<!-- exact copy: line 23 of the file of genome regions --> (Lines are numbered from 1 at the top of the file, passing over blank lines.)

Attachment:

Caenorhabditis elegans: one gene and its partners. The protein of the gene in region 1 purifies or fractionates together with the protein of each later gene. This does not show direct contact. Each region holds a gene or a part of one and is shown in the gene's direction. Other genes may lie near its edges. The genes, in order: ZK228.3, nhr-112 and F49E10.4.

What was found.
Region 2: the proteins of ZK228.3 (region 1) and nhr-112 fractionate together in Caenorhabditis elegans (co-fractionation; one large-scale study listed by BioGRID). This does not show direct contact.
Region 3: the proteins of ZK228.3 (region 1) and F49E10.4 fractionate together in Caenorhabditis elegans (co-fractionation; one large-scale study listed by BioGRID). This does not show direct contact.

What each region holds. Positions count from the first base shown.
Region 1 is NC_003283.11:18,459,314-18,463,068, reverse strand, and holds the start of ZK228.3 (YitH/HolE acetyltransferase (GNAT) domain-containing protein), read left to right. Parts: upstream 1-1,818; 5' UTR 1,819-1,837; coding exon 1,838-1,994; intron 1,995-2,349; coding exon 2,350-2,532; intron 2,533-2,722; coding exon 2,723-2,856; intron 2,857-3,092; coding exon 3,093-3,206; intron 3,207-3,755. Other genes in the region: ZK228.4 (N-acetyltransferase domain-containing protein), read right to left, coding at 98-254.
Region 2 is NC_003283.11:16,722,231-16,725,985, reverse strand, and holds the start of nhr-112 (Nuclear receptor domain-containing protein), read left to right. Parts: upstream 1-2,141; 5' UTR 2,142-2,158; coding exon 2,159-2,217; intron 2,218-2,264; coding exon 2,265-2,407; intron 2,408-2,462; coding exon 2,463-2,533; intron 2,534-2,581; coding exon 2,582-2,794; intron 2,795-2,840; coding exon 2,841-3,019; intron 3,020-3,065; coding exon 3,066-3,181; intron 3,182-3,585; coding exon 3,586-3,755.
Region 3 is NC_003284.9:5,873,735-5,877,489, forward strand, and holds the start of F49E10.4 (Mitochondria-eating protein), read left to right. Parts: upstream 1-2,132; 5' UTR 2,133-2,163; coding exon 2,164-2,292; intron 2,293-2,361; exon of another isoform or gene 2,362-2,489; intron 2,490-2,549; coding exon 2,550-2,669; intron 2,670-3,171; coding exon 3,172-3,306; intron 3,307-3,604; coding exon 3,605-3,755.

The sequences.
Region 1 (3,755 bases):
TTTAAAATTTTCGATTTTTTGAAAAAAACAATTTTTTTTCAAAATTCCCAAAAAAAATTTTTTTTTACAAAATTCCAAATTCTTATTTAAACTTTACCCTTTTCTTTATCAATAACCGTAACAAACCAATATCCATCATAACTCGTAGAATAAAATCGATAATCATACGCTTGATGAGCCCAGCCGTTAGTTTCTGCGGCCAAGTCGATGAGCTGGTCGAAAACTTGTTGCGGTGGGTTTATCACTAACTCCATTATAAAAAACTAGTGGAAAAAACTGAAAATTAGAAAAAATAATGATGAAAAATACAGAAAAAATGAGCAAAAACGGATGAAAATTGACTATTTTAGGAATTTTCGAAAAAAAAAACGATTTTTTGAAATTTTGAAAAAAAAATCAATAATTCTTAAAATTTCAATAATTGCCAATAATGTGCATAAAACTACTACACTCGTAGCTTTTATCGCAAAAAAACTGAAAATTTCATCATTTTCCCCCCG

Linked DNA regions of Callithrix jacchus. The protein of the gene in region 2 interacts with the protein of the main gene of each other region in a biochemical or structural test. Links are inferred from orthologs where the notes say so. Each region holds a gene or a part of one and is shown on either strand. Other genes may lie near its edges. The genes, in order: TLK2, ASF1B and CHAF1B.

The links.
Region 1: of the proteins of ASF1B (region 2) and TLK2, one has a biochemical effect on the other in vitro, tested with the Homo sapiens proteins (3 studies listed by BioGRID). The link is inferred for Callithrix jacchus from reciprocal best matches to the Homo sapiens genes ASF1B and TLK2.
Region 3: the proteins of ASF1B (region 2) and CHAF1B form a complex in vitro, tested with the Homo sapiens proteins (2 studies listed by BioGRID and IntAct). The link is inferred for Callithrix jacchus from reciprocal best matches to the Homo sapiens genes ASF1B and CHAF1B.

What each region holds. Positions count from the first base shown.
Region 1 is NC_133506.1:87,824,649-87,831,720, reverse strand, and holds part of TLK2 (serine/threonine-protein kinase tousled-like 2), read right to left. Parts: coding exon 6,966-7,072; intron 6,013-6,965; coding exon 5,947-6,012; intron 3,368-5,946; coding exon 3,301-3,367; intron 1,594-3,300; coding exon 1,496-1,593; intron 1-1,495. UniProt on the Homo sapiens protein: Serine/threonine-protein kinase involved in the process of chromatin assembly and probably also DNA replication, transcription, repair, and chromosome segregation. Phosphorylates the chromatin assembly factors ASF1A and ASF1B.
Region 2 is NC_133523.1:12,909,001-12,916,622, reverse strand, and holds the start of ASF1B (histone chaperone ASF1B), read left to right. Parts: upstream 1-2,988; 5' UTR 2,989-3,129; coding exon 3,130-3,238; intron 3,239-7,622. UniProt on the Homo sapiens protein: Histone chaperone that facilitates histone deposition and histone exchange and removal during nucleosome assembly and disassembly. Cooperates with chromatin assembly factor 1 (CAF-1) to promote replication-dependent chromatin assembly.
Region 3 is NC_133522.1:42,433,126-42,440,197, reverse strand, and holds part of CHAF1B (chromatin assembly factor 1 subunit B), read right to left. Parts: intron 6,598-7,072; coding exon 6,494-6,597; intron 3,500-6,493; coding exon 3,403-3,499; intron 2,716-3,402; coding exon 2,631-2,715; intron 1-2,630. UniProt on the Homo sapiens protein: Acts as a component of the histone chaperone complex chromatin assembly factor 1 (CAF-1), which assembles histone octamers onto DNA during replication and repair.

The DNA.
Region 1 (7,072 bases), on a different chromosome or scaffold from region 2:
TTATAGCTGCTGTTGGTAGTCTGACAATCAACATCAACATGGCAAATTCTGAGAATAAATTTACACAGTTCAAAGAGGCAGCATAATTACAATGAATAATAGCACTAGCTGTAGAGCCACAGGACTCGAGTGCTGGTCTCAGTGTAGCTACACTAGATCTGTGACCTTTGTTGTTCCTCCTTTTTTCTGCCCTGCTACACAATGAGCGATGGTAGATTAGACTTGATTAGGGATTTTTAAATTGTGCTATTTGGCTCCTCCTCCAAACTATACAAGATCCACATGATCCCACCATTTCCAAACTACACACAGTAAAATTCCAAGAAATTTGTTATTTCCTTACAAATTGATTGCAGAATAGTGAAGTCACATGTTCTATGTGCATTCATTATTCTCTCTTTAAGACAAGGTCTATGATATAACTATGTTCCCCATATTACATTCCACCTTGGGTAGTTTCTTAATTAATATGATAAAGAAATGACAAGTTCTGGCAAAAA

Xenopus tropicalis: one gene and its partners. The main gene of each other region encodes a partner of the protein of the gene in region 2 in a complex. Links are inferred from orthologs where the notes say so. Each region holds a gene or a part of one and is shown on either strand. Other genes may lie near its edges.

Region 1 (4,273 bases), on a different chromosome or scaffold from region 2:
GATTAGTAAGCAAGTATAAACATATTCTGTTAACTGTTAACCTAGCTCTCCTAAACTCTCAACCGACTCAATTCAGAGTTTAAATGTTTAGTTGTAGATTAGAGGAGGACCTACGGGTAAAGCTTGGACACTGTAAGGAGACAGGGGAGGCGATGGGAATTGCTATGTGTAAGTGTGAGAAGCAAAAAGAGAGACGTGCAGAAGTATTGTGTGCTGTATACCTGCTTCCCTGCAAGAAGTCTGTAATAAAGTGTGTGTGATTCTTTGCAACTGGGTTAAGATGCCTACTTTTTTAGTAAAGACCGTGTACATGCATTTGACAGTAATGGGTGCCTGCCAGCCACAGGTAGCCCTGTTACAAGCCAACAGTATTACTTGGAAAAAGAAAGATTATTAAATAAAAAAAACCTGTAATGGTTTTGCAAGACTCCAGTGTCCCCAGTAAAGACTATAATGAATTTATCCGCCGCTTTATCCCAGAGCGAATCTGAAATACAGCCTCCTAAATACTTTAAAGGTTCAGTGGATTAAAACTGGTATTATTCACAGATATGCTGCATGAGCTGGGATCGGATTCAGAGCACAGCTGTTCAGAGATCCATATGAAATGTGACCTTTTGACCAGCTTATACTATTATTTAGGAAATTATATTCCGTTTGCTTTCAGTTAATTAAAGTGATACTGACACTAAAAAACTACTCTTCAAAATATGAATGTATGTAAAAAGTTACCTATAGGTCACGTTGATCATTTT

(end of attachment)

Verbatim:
Xenopus tropicalis: one gene and its partners. The main gene of each other region encodes a partner of the protein of the gene in region 2 in a complex. Links are inferred from orthologs where the notes say so. Each region holds a gene or a part of one and is shown on either strand. Other genes may lie near its edges.